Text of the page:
Curse Of The Unlucky Tackle Part 8: A Den Of Thieves
By The Angler
Well, we have discussed plenty of reasons why your fishing tackle may not be the cause of your failure to catch fish on them. But then again maybe some fishing tackle are just unlucky. Or could it simply just be that the day you are fishing is just not your day. I believe that every angler have days where they just do not catch any fish despite trying everything in their knowledge box.
Now let us take a look at one final reason why you may not be catching fish and why your fishing tackle may not be cursed after all. I call this “A Den Of Thieves.” I am sure there are times when you’ve cast your bait out, and minutes later you notice your rod tip “dancing.” You pick up your rod, strike, and then you are left with a feeling of emptiness. You reel in a half eaten bait, or no bait at all. “Darn fish stole the bait,” you exclaim. This happens all the time when bottom fishing.
[ As for the PhD fishes, reduce your tackle size and change your technique. These fishes are cautious. …. ]
It is supposed to be bad luck to step over one’s rod but anglers have been doing these for years and are still catching fish. So….
Who Are These Thieves?
No, Ali Baba and his forty thieves did not have anything to do with it. So, who are the thieves? Well, they are probably small little fishes that nibble on the bait but are too small for the hooks that are used. This is common when fishing with dough or bread in ponds that are home to plenty of fishes that often spawn. Before the sizeable or rather targeted fishes can get to them, the small fishes clear off the bait from the hook.
University Level Fishes
Haha! when we fish, the fishes that we fish get educated too. Some fishes have better memory than others. They learn from past mistakes and the mistakes of other fishes. There is also such a thing called genetically inherited learning where fishes pass on their experiences to the next generation via their genes. The next generation becomes smarter.
This can very well be the reason why we sometimes see our baits being bitten off around the hook. For some reason the fishes know that a hook is there. They still eat the bait but they are careful enough to eat around the hook. I have experienced this at quite a few places including natural lakes and ponds. We (my fishing buddies and I) refer to them as fishes with PhDs.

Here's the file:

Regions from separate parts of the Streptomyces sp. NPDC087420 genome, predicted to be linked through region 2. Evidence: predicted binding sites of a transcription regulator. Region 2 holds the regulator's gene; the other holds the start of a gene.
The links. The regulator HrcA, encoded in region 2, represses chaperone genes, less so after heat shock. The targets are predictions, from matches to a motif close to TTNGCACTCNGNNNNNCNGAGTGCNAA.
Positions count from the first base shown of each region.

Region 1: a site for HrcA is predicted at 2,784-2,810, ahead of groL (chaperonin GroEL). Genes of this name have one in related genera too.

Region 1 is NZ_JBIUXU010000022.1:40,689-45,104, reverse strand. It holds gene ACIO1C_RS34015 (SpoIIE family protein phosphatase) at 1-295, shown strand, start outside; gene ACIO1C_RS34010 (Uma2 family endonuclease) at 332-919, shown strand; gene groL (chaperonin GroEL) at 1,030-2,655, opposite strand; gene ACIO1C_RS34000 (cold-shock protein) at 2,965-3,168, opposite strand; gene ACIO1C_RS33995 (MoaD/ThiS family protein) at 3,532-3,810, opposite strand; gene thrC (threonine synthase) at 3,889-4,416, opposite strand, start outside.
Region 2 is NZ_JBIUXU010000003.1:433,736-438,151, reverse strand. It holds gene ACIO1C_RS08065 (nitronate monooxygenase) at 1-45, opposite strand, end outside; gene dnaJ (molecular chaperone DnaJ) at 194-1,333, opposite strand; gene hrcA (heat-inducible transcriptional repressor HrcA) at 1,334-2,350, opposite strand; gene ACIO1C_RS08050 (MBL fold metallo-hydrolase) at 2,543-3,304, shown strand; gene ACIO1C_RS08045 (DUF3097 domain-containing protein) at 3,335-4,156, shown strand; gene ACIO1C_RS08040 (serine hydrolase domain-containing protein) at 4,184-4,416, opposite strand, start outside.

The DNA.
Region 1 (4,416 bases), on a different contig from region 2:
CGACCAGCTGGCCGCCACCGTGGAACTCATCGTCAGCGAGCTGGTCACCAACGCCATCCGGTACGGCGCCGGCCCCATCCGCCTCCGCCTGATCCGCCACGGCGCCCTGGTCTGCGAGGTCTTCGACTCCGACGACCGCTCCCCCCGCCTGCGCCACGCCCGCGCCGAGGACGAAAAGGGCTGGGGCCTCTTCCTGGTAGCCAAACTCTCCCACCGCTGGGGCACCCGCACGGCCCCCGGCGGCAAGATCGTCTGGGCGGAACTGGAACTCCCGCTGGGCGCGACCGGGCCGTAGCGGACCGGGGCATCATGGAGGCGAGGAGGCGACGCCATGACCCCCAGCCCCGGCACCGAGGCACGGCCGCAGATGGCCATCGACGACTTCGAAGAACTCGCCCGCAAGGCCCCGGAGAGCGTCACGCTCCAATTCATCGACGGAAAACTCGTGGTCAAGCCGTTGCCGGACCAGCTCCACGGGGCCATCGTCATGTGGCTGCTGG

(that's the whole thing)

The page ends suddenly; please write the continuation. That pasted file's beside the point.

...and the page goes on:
I got fed-up with these thieves and decided to down size to catch at least one. Here is what a thief looks like.
The Keys: What Can You Do?
When it comes to these thieves, there are some things that can be done. For small fishes, I usually just sit back and relax. Catching fish becomes less of a focus. My focus shifts from fishing to just hanging out with my friends. But should you prefer to catch fish, even the small ones; drop your tackle size down. Use lighter lines and a smaller hook. A small hook can still catch big fish should the big fish decide to take the bait. A big hook will very unlikely catch small fish.
As for the PhD fishes, reduce your tackle size and change your technique. These fishes are cautious. They are very alert. They have got a planned program of what to do when they see a certain bait that is often used. A change of baits will increase your chance of catching a fish.
Here is an experience that happened many years ago. I was fishing at a pond using bread as bait. The fishes were taking my bread but I was not hooking any of them up. They missed the hook all the time. After a while I decided to change my tactics. I looked around for natural baits. I saw a small green grasshopper on a blade of grass. I caught it and used it as bait. Within a minute I hooked on to a palm sized lampam (tinfoil barb). After that I was catching more lampams on a variety of baits.
See, sometimes its not the tackle that is unlucky but perhaps the the conditions and the tackle are not at a match just yet. A bit of tweaking can bring back all the luck. Look out for Part 9 in our next issue.